Herbicides will damage or kill ornamentals just as easily as they damage or kill weeds. Damage can result from direct contact as well as from physical drift of spray, runoff of treated soil, and vapor drift (drift of fumes of the herbicide). Always use caution when applying herbicides around desired plants. Do not spray in windy conditions. In some cases it may be necessary to screen desirable plants with plastic to protect them from the herbicide. To minimize risk to desired plants, use a separate sprayer for applying herbicides. Do not use the same equipment that you will use for application of insecticides, fungicides, fertilizer, etc., as traces of herbicide can remain and cause damage to desirable plants. If the herbicide label directs you to apply a specific amount of the product per unit area (e.g. 5 oz./100 square feet), calibrate your sprayer or spreader to make sure you are using the right amount of herbicide. Too little herbicide will be ineffective and may contribute to a weed developing resistance to an herbicide, while too much herbicide will waste money and could cause damage to surrounding vegetation.

More information.
For more information on proper pesticide application techniques, sprayer calibration, pesticide safety and disposal, and related topics including weed identification, you may wish to consult some of the publications available through Cooperative Extension. A free catalog of publications may be requested from your local Cooperative Extension office or from the Bulletins Office, Cooperative Extension, Cooper Publications Building, Washington State University, Pullman, WA 99164-5912.


Alternate leaves: A single leaf arises at each node. Branching is also alternate.

Annual: A plant that completes its life cycle (grows from seed to maturity, producing new seed) within one year and then dies.

Auricles: In grasses, small lobes or appendages growing from the leaf at the point where the leaf blade joins the leaf sheath. The auricles may partially surround the stem.

Axil: The angle between the leaf stalk (petiole) and the main stem where the leaf is attached. Branches or flowers frequently arise in leaf axils.

Basal leaves: Leaves occurring at the base of the plant. Biennial plants typically have only basal leaves (on a very short shoot) in the first growing season.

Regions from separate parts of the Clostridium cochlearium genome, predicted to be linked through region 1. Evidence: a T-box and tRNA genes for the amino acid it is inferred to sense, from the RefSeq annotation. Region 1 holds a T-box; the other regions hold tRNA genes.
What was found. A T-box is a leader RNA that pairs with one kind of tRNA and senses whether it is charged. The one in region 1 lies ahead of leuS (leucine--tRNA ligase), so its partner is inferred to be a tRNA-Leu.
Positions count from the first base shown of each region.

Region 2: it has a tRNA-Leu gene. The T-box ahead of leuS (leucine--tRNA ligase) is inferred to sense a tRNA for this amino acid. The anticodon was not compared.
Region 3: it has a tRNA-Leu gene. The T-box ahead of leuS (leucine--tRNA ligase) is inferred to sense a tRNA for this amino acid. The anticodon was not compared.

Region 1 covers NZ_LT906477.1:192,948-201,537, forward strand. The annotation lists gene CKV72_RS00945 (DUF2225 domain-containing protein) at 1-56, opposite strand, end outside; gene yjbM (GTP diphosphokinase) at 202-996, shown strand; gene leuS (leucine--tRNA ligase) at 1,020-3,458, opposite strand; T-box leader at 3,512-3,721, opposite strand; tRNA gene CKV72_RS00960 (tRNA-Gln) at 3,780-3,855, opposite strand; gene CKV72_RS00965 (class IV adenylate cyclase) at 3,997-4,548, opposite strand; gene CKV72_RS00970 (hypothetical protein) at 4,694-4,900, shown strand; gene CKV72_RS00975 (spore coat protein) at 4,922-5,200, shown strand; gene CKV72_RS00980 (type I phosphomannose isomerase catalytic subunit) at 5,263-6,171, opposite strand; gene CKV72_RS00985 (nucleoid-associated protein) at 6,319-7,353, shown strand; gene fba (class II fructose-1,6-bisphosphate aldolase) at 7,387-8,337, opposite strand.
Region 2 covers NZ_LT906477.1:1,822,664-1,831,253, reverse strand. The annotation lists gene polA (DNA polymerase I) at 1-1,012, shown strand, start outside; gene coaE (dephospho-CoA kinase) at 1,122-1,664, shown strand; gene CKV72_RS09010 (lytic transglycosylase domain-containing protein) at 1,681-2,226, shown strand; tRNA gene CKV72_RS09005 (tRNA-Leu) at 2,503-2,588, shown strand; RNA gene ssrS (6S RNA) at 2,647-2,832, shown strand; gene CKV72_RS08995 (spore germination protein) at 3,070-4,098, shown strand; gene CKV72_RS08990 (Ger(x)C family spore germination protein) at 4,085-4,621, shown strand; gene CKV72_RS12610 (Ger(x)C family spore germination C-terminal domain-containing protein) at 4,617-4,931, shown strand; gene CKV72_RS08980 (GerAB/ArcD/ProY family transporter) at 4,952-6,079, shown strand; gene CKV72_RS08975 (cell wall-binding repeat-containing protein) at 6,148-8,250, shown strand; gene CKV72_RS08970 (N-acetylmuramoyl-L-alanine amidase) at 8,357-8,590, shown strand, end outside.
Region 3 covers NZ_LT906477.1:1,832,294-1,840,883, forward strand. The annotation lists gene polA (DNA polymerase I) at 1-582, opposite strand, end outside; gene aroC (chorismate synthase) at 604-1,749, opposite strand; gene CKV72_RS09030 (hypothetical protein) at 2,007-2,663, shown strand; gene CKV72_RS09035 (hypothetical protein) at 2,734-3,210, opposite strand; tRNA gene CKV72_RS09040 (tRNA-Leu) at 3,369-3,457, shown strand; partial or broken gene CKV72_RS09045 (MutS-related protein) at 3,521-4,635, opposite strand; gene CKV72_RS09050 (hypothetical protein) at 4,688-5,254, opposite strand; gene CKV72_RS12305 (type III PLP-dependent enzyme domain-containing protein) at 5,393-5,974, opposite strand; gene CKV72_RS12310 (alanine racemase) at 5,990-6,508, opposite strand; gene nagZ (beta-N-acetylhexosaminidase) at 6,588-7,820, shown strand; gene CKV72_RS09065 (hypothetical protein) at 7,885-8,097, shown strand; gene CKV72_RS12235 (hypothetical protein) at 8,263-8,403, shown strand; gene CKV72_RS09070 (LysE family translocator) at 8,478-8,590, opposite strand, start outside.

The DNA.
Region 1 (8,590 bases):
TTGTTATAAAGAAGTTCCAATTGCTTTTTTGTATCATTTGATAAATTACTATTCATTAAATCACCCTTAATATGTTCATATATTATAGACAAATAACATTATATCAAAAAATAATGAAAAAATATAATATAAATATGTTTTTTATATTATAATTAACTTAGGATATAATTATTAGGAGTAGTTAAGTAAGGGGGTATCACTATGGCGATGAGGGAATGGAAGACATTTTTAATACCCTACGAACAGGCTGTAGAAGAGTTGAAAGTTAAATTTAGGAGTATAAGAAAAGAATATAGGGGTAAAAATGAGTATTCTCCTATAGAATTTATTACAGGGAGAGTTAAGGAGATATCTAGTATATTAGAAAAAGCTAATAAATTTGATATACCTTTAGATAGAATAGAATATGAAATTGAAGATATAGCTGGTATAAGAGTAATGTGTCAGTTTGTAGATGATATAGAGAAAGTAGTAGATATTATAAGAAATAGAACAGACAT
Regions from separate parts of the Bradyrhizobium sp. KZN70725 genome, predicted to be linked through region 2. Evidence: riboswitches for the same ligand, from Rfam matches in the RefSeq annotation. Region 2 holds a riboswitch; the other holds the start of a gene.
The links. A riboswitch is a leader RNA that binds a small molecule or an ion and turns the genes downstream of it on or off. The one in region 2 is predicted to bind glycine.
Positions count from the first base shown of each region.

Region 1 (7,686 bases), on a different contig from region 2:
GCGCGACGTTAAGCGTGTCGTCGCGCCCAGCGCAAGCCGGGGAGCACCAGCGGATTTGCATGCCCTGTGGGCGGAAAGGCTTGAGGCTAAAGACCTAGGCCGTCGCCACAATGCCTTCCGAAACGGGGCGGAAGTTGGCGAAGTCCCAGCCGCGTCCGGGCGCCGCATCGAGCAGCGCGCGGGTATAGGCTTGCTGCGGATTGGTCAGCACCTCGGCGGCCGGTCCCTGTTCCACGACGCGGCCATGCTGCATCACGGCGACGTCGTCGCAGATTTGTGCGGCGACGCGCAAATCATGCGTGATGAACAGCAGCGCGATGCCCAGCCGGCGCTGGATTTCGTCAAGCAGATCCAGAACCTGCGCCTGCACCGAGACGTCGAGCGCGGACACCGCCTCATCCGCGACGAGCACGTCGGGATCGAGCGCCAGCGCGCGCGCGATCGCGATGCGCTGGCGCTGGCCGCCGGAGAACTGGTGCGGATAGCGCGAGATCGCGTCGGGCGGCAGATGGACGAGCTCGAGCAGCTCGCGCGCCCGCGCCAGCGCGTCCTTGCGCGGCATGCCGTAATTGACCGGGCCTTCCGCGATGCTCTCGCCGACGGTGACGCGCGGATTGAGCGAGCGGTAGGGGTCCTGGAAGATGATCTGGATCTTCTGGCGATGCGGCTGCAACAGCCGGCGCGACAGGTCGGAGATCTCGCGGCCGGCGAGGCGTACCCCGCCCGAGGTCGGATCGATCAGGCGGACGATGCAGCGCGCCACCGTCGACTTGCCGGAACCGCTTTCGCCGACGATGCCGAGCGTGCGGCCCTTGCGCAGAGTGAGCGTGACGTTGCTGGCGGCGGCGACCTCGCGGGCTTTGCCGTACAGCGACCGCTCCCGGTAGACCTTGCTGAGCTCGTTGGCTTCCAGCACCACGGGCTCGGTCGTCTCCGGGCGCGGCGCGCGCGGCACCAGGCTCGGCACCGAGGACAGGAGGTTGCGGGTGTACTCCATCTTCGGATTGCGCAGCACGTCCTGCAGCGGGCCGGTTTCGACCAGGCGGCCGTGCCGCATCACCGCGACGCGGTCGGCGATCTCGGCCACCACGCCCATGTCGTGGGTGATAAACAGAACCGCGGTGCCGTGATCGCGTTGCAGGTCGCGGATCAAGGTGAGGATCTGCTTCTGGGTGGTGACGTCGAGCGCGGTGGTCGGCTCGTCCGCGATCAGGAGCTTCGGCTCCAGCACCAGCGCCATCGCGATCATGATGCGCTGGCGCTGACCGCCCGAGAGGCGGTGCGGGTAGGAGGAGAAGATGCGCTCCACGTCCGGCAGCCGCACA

Biennial: A plant that requires two growing seasons to complete its life cycle, usually forming a rosette of leaves the first season and a flowering stalk the second season.

Bract: A stemless, leaf-like structure sometimes found at the base of flowers or flower stalks.

Calyx: A collective term for the sepals, the outermost parts of a flower. In many flowering species the calyx encloses the flower bud.

Capsule: A type of seed pod that contains several seeds and is usually dry at maturity. The shape of capsules varies depending on plant species.

Clasping leaves: Leaves which partially surround the stem, appearing to clasp the stem.

Compound leaf: A leaf whose blade is divided into multiple sections. Each section of a compound leaf is called a leaflet. Ferns and plants in the pea family (Leguminosae or Fabaceae) frequently have compound leaves.

Crown: The part of the plant (usually at or near the soil line) where roots and stems join.

Dioecious: Plant species in which male and female flowers are borne on different individual plants (individual plants are thus “male” or “female”).

Disk flowers: Found only in the Sunflower Family (Asteraceae or Compositae), disk flowers are those which apparently lack petals, such as those which make up the “eye” of a daisy or aster. Some species have only disk flowers (see also Ray flowers).

Fibrous roots: A mat-like root system comprised of many fine roots (compare with Taproot). Grasses typically have a fibrous root system.

Leaf blade: On broadleaf plants, the main portion of the leaf (not including the petiole). On grasses, the part of the leaf which does not surround the stem.

Leaf sheath: On grasses, the portion of the leaf which surrounds the stem.

Leaflet: The individual part of a compound leaf blade (for instance, clovers have three leaflets on each leaf).

Ligule: On grasses, the ligule occurs on the inside of the leaf at the point where the blade joins the sheath. It may be a membrane, hairs, or absent, depending on species.

Lobe: Shallow or deep indentations into the margin of a leaf.

Midvein: The main (central) vein of a leaf, the midvein (sometimes called a midrib) appears as a continuation of the petiole toward the leaf tip.

Node: The point on the stem where leaves, buds, and branches arise.

Opposite leaves: Two leaves arise at each node, on opposite sides of the stem.

Palmate: Refers to both how the leaf is shaped overall and how the veins are arranged. Palmate leaves (or veins) spread outward from the point where the petiole attaches in a finger- or hand-like arrangement. Good examples of palmate leaves occur on maples (simple palmate leaf) and marijuana (compound palmate).